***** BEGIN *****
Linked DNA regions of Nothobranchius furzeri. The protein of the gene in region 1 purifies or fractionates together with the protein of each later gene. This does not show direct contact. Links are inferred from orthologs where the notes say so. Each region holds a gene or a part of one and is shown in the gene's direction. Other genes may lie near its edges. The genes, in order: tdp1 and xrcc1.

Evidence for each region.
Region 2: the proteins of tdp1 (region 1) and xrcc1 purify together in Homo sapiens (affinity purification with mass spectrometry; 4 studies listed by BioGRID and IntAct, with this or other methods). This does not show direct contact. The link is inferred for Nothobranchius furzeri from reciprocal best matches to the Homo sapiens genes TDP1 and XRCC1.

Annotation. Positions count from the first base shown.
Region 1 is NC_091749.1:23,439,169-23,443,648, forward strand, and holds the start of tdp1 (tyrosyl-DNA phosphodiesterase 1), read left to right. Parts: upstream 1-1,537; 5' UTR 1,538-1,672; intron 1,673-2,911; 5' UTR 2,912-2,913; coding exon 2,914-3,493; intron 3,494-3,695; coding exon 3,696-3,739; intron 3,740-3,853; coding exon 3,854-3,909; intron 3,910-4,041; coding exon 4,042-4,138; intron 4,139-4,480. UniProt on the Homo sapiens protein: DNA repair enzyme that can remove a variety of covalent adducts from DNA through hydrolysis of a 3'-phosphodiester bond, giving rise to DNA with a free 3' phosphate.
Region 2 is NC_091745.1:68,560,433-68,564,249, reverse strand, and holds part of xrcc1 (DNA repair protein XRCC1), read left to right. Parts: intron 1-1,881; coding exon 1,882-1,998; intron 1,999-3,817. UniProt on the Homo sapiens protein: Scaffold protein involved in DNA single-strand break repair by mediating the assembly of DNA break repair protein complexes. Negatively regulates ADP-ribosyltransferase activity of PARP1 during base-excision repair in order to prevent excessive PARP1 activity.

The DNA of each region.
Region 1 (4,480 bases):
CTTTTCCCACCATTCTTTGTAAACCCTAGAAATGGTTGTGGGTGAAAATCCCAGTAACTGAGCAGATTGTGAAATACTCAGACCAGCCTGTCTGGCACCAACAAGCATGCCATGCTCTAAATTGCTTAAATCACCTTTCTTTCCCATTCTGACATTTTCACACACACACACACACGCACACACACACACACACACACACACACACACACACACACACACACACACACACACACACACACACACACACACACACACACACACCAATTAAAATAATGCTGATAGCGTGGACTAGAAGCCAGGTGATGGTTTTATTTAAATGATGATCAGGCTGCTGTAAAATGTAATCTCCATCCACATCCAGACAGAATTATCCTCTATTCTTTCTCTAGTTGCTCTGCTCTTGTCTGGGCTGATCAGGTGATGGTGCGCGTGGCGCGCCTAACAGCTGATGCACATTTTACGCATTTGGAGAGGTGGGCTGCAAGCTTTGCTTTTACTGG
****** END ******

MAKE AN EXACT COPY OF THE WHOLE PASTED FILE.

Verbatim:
Linked DNA regions of Nothobranchius furzeri. The protein of the gene in region 1 purifies or fractionates together with the protein of each later gene. This does not show direct contact. Links are inferred from orthologs where the notes say so. Each region holds a gene or a part of one and is shown in the gene's direction. Other genes may lie near its edges. The genes, in order: tdp1 and xrcc1.

Evidence for each region.
Region 2: the proteins of tdp1 (region 1) and xrcc1 purify together in Homo sapiens (affinity purification with mass spectrometry; 4 studies listed by BioGRID and IntAct, with this or other methods). This does not show direct contact. The link is inferred for Nothobranchius furzeri from reciprocal best matches to the Homo sapiens genes TDP1 and XRCC1.

Annotation. Positions count from the first base shown.
Region 1 is NC_091749.1:23,439,169-23,443,648, forward strand, and holds the start of tdp1 (tyrosyl-DNA phosphodiesterase 1), read left to right. Parts: upstream 1-1,537; 5' UTR 1,538-1,672; intron 1,673-2,911; 5' UTR 2,912-2,913; coding exon 2,914-3,493; intron 3,494-3,695; coding exon 3,696-3,739; intron 3,740-3,853; coding exon 3,854-3,909; intron 3,910-4,041; coding exon 4,042-4,138; intron 4,139-4,480. UniProt on the Homo sapiens protein: DNA repair enzyme that can remove a variety of covalent adducts from DNA through hydrolysis of a 3'-phosphodiester bond, giving rise to DNA with a free 3' phosphate.
Region 2 is NC_091745.1:68,560,433-68,564,249, reverse strand, and holds part of xrcc1 (DNA repair protein XRCC1), read left to right. Parts: intron 1-1,881; coding exon 1,882-1,998; intron 1,999-3,817. UniProt on the Homo sapiens protein: Scaffold protein involved in DNA single-strand break repair by mediating the assembly of DNA break repair protein complexes. Negatively regulates ADP-ribosyltransferase activity of PARP1 during base-excision repair in order to prevent excessive PARP1 activity.

The DNA of each region.
Region 1 (4,480 bases):
CTTTTCCCACCATTCTTTGTAAACCCTAGAAATGGTTGTGGGTGAAAATCCCAGTAACTGAGCAGATTGTGAAATACTCAGACCAGCCTGTCTGGCACCAACAAGCATGCCATGCTCTAAATTGCTTAAATCACCTTTCTTTCCCATTCTGACATTTTCACACACACACACACACGCACACACACACACACACACACACACACACACACACACACACACACACACACACACACACACACACACACACACACACACACACACCAATTAAAATAATGCTGATAGCGTGGACTAGAAGCCAGGTGATGGTTTTATTTAAATGATGATCAGGCTGCTGTAAAATGTAATCTCCATCCACATCCAGACAGAATTATCCTCTATTCTTTCTCTAGTTGCTCTGCTCTTGTCTGGGCTGATCAGGTGATGGTGCGCGTGGCGCGCCTAACAGCTGATGCACATTTTACGCATTTGGAGAGGTGGGCTGCAAGCTTTGCTTTTACTGG